Testing the hotness of pepper sprays

Pepper spray is a popular self-defense product that has been around for many years. In this article we will look at different research done on pepper sprays to test the "hotness" of various types of Pepper Sprays.

1. Capsaicin is the actual ingredient within the OC that causes burning sensation and inflammation of mucous membranes. The amount of Capsaicin in layman terms, is the cause of the hotness of chili peppers. To scientifically measure the amount of Capsaicin within OC sprays, HPLC method is used to obtain exact and accurate data. (See the Official Analytical Methods of the American Spice Trade Association (HPLC method 21.1). This test method provides an acceptable international guideline for testing the Capsaicin amount by the scientific community. 

 2. For example, United States Testing laboratory HPLC on CAPSTUN product resulted in 0.92% Capsaicin for Z-305 model. With the HPLC method the users are rest assured that exactly 0.92% of Capsaicin is contained in the canister regardless of the formula or other ingredients.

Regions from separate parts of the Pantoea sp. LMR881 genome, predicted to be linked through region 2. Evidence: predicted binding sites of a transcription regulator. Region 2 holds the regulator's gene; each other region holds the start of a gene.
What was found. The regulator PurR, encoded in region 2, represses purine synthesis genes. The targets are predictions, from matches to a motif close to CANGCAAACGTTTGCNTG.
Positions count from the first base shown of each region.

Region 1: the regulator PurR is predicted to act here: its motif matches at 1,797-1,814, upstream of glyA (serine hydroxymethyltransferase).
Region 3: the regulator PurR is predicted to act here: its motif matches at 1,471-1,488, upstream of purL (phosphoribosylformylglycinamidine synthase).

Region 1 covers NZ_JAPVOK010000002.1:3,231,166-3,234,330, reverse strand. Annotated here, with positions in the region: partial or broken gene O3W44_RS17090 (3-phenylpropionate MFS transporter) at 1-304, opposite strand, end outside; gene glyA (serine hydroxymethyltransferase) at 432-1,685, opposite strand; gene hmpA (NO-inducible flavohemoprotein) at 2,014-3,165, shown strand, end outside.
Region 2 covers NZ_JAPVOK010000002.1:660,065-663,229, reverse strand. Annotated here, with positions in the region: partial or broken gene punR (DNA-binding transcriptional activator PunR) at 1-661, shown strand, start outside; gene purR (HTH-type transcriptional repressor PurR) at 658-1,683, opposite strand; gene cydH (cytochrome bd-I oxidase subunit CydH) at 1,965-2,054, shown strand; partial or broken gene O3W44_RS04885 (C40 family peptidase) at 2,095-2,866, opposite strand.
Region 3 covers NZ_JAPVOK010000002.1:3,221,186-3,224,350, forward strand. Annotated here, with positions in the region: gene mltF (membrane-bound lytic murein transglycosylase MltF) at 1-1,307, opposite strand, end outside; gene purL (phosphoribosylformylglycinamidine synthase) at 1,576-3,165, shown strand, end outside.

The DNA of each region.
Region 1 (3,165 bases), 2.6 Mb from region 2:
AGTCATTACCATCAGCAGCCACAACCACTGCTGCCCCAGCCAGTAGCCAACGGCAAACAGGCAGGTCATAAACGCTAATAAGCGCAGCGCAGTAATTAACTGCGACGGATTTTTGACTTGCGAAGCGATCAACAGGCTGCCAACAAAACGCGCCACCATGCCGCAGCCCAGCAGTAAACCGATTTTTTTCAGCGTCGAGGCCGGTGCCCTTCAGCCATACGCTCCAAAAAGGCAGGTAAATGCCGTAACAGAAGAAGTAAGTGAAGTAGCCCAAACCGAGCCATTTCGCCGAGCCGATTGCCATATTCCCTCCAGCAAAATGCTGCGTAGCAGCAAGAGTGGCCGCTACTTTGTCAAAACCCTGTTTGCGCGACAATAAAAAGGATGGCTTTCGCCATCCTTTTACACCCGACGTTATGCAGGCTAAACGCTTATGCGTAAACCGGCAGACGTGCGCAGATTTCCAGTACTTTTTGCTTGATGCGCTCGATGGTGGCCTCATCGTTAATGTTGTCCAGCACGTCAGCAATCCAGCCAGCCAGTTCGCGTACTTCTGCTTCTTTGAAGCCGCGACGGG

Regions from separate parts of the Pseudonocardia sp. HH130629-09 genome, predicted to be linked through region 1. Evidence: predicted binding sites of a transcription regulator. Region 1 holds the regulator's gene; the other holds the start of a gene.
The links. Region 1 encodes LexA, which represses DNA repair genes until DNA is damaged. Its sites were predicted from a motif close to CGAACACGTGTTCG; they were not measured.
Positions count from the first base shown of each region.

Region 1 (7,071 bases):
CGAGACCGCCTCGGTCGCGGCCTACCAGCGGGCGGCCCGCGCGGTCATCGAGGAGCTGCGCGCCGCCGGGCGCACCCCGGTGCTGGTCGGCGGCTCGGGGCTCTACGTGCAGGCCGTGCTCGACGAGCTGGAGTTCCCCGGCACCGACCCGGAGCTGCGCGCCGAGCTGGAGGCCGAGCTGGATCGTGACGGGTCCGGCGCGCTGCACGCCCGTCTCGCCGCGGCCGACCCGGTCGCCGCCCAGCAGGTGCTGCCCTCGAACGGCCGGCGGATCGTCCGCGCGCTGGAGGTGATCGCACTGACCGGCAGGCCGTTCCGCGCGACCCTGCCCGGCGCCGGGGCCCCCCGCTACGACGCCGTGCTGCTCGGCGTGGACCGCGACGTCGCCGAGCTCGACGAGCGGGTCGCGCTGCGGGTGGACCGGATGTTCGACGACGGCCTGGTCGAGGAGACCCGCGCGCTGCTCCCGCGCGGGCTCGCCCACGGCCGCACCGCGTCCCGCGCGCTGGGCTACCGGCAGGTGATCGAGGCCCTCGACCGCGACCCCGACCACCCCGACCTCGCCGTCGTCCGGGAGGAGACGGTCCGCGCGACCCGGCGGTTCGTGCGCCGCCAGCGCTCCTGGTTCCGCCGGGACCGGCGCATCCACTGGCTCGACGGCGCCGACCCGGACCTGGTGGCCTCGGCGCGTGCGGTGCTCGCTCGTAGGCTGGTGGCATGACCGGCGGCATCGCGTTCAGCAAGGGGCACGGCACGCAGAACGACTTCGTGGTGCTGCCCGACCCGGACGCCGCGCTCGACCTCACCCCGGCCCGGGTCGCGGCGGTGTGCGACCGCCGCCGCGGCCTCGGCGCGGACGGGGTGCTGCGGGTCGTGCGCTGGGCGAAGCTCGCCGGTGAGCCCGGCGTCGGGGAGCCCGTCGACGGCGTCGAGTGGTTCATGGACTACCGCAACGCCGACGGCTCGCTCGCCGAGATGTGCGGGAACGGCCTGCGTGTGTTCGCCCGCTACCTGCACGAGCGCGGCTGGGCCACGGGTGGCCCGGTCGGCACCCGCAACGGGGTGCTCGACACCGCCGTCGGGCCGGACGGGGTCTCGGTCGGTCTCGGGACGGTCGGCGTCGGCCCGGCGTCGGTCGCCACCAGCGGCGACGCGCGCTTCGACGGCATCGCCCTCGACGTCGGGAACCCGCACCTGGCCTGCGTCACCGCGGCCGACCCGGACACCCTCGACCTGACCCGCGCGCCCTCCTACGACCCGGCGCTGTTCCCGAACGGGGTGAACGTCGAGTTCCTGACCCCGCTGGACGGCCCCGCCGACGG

3. Scoville Heat "SHU" Test method (See the American Spice Trade Association Method 21.0.) dates back to 1930's and is replaced by the modern and machine accurate HPLC method. SHU testing is none other than "tongue" tasting of the spice by a panel of 5 individuals. SHU therefore depends on the subjective taste experience of the panel. The SHU test is not accurate since it depends on the individual taste sensitivity which changes from person to person and does not measure the actual chemical percentage within the product. SHU test is an appropriate test for the food spice community, however it cannot serve the weapon technology, where an officer depends on the OC's high performance.

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